Ancestor of humans not so brainy

WASHINGTON (Reuters) - A monkey-like animal seen as an ancestor of monkeys, apes and humans was not as brainy as expected, according to scientists who analyzed its nicely preserved 29-million-year-old skull.

This undated picture shows Duke University primatologist Elwyn Simons with two fossil skulls of the ancient primate called Aegyptopithecus zeuxis, which lived in what is now Egypt 29 million years ago. A monkey-like animal seen as an ancestor of monkeys, apes and humans was not as brainy as expected, according to scientists who analyzed its nicely preserved 29-million-year-old skull. REUTERS/Duke University/Handout

The finding indicated that primate brain enlargement evolved later than once thought, the researchers said on Monday.

They analyzed a remarkably well-preserved fossilized skull of the little primate Aegyptopithecus zeuxis, which lived in the trees and ate fruit and leaves about 29 million years ago in warm forests in what is now an Egyptian desert.

A technique called microcomputerized tomography scanning -- a computerized X-ray method also called micro-CT -- allowed them to determine the dimensions of the animal’s brain.

“What was astonishing is how small this brain is,” Duke University primatologist Elwyn Simons, who led the study in the Proceedings of the National Academy of Sciences, said in a telephone interview.

“You can also see it’s a pretty darn primitive brain. It would be small for a monkey or an ape,” Simons added. “So it’s telling us that the speed of achievement of brain enlargement in primates was a little slower than perhaps we had thought.”

This skull of a small female was uncovered in a quarry southwest of Cairo in 2004. It was better preserved than another skull of a larger male of the species found in the same area in 1966.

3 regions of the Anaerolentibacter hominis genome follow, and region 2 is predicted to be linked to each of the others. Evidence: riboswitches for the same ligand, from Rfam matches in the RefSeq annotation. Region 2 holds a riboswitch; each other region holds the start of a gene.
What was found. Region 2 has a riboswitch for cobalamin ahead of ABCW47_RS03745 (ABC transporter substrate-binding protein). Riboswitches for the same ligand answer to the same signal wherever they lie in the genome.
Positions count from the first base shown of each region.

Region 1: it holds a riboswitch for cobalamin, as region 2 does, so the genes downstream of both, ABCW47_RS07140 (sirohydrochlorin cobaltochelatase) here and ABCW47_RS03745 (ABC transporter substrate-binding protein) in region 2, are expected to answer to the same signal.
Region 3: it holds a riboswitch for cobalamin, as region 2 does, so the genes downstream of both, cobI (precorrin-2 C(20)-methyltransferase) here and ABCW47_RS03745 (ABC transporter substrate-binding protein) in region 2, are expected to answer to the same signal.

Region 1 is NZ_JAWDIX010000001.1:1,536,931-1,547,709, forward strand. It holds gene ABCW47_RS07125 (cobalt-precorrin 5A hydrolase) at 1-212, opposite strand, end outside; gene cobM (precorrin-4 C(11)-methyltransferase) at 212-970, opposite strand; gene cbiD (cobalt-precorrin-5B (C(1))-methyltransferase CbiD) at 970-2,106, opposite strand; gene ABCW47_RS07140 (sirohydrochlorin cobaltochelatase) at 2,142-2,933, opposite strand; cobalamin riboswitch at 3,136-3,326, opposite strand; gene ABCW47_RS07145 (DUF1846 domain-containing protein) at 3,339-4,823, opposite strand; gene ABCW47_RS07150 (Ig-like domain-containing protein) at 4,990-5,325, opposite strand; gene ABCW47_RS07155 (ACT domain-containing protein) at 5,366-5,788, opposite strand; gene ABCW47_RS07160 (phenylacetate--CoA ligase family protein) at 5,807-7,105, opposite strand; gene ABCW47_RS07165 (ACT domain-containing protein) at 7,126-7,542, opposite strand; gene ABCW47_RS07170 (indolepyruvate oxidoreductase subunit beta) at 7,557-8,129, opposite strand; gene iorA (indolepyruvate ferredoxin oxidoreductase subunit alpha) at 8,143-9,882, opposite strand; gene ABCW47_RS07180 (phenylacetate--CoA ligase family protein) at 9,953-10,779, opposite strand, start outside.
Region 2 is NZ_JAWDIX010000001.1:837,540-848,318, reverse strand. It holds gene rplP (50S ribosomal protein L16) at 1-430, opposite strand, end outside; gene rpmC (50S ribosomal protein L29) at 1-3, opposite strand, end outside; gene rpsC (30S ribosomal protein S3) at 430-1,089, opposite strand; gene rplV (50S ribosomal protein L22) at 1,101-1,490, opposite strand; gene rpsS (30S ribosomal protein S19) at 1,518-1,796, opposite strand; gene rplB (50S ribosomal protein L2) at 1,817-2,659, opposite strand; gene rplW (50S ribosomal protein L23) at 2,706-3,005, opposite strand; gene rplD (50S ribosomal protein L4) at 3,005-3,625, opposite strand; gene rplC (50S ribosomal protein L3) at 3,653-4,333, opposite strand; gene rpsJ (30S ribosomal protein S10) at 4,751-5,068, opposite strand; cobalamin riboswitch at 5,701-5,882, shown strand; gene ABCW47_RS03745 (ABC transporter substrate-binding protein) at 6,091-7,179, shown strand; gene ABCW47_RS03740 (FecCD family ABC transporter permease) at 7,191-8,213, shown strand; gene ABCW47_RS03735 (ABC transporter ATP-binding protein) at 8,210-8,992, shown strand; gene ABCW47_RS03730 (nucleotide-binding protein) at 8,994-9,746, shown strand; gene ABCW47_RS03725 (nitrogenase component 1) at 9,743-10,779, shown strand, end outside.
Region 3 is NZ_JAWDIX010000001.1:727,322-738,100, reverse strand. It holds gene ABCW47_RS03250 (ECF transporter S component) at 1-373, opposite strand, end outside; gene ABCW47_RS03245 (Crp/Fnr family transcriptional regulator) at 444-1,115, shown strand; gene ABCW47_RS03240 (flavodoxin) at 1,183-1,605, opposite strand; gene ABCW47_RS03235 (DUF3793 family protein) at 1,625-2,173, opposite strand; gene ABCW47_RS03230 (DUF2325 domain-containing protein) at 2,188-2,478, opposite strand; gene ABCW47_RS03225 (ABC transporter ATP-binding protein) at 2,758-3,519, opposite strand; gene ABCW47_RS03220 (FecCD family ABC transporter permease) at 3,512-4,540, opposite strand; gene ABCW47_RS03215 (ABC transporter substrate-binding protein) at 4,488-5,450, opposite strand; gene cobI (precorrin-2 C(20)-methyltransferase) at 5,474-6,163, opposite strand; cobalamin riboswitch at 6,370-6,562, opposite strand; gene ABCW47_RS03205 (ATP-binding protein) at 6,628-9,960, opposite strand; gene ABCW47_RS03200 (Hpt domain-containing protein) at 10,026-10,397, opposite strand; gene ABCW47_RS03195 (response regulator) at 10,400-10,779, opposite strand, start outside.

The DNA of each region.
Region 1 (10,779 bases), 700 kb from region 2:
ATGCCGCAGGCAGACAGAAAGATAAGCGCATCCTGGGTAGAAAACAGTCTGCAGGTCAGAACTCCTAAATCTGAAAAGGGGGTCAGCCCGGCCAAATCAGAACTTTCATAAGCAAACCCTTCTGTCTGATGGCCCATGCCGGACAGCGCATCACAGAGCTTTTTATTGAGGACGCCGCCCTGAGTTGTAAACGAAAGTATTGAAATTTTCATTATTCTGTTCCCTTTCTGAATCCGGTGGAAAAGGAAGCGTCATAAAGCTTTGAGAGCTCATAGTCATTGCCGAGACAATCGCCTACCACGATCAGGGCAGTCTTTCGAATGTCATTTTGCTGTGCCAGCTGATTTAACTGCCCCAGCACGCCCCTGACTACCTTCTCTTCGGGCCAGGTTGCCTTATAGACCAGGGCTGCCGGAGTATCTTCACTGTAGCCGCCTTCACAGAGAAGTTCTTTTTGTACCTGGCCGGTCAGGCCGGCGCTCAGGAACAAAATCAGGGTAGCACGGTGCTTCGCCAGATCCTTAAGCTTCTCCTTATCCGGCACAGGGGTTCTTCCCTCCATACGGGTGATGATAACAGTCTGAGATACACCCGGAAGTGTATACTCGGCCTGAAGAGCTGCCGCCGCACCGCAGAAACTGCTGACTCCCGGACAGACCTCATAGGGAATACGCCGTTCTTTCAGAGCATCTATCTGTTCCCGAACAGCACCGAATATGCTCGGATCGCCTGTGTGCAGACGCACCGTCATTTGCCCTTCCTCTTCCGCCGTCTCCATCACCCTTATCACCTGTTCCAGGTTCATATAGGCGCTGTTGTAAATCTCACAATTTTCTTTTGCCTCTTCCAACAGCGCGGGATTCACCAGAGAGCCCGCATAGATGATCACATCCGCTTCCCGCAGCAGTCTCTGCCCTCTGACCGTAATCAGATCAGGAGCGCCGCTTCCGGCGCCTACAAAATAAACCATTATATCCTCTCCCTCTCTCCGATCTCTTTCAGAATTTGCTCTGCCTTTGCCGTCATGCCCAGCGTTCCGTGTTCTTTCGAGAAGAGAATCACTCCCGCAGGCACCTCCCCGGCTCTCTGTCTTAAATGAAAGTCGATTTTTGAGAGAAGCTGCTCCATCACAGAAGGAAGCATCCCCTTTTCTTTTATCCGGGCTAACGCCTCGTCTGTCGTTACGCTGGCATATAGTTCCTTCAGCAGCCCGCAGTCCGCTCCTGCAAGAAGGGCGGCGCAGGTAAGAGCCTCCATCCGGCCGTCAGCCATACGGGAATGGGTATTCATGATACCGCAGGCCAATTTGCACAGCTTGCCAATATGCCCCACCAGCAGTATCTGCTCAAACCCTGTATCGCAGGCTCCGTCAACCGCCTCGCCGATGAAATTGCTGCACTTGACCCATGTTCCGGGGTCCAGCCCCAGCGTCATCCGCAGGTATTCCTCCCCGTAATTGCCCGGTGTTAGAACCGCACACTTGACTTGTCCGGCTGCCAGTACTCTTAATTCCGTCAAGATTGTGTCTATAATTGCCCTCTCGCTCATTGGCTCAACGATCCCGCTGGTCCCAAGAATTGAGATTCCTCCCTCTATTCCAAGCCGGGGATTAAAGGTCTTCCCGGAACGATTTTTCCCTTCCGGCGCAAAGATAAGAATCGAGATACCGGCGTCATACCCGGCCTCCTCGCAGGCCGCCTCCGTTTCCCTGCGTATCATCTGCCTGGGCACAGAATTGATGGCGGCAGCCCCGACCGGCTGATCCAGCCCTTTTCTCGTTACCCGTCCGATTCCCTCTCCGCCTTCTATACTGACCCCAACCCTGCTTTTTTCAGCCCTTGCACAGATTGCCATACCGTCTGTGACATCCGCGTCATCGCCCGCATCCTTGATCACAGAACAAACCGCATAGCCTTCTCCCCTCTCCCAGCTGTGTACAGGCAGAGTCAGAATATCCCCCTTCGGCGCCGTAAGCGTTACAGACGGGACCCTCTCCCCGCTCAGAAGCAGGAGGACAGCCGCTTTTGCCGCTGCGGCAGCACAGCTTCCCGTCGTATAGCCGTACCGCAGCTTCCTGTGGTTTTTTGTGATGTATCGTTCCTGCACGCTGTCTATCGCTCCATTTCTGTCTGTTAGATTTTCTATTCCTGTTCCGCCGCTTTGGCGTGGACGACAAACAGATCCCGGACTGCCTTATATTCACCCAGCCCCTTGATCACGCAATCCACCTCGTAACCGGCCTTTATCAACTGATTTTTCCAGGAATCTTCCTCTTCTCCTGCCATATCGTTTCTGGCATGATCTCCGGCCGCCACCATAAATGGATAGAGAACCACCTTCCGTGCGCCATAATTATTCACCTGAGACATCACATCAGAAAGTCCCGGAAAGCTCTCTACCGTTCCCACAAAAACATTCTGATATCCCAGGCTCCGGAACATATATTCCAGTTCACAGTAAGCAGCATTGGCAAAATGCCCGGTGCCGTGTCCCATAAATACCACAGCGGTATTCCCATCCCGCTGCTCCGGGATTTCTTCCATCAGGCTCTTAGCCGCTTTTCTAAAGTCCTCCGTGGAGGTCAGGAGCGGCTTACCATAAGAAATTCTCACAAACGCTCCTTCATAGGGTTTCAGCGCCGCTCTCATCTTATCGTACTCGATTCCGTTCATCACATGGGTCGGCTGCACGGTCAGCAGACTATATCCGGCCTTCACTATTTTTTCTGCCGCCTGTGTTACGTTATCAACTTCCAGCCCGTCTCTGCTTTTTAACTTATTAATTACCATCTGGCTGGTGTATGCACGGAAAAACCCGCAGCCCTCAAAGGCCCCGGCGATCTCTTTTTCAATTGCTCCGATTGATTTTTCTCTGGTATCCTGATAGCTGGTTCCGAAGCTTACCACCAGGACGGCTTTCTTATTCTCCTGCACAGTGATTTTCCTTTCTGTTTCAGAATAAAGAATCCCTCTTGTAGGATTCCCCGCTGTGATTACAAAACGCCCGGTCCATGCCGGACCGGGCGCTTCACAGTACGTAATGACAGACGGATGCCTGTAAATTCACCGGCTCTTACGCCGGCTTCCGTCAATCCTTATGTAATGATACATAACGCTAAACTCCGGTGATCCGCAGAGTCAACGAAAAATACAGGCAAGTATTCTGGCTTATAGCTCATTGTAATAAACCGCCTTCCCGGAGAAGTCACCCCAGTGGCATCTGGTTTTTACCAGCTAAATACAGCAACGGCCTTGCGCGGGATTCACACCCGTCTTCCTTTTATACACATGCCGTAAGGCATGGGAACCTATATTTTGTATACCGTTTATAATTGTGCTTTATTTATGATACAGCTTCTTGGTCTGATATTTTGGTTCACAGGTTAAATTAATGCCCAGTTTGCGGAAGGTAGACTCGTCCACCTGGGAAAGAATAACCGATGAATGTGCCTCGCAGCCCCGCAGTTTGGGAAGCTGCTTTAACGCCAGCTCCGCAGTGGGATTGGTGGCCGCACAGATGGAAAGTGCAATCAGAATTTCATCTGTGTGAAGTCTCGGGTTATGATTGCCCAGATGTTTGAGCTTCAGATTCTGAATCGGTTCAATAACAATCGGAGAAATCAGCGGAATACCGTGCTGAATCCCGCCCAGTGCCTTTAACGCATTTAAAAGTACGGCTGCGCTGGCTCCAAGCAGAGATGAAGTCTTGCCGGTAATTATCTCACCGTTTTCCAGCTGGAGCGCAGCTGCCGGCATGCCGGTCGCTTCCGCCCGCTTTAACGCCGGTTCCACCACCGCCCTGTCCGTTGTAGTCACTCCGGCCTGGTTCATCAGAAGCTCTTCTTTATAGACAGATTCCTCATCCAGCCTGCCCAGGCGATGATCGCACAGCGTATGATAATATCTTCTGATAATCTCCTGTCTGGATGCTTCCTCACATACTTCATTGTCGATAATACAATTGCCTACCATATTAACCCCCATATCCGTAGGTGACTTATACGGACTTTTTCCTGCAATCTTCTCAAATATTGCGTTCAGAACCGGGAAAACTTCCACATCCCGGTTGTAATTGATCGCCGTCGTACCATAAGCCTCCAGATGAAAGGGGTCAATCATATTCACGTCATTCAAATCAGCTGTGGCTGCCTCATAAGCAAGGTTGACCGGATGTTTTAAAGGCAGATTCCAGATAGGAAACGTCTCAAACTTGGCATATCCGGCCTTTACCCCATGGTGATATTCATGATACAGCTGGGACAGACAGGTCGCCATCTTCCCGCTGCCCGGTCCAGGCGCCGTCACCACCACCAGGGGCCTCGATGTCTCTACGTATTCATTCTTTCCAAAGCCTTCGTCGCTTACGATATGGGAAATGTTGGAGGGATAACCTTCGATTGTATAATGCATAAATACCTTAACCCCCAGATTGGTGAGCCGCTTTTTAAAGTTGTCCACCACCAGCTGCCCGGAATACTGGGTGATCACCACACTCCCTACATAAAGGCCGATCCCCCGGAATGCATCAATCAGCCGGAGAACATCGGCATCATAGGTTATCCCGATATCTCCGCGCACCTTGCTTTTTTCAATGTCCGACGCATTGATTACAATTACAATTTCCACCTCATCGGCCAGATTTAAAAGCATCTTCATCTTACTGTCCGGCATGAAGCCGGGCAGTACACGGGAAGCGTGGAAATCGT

Based on earlier finds, scientists had theorized the species had a relatively large brain. Instead, it had a brain that might have been even smaller than that of a modern lemur, a primate with primitive traits.

The condition of the earlier skull -- “smashed up,” as Simons put it -- prevented the analysis possible with the newer one.


Simons said that when this primate lived, Africa was an island, limiting the competition for survival. Simons said brain enlargement may have evolved in this lineage after Africa became connected to Asia, bringing in more animals including new and dangerous predators.

“Brain-volume enlargement is favored under conditions of competition because you need to be smarter,” Simons said.

Aegyptopithecus is sometimes called “Dawn Ape.” Simons said it looked somewhat like an ape, particularly in its teeth and skull, and said it is thought to be close to the ancestry of monkeys, apes and humans.

“Because of the proportions of having a fairly robust chewing mechanism and a small brain, its skull looks like an ape’s skull. It looks like a miniaturized gorilla,” Simons said.

The new skull fits easily into a person’s palm and is less than half the size of the 1966 skull. The researchers think it was from a female weighing perhaps 5.5 pounds (2.5 kg), while the earlier one was from a male more than twice as big.

They said this size difference between the sexes of this species is similar to that of gorillas.

Simons said that he previously overestimated its brain size based on features of the 1966 skull, which has a bigger snout and more pronounced crests. Those features now seem to be attributes of a male of the species.

Other aspects of its remains indicate it was branching off from its lemur-like ancestors.

For example, its skull indicates the brain’s visual cortex was large, suggesting it had very good vision -- an important characteristic of higher primates. Its eye sockets also indicate it was active during the day. Many more primitive primates are nocturnal.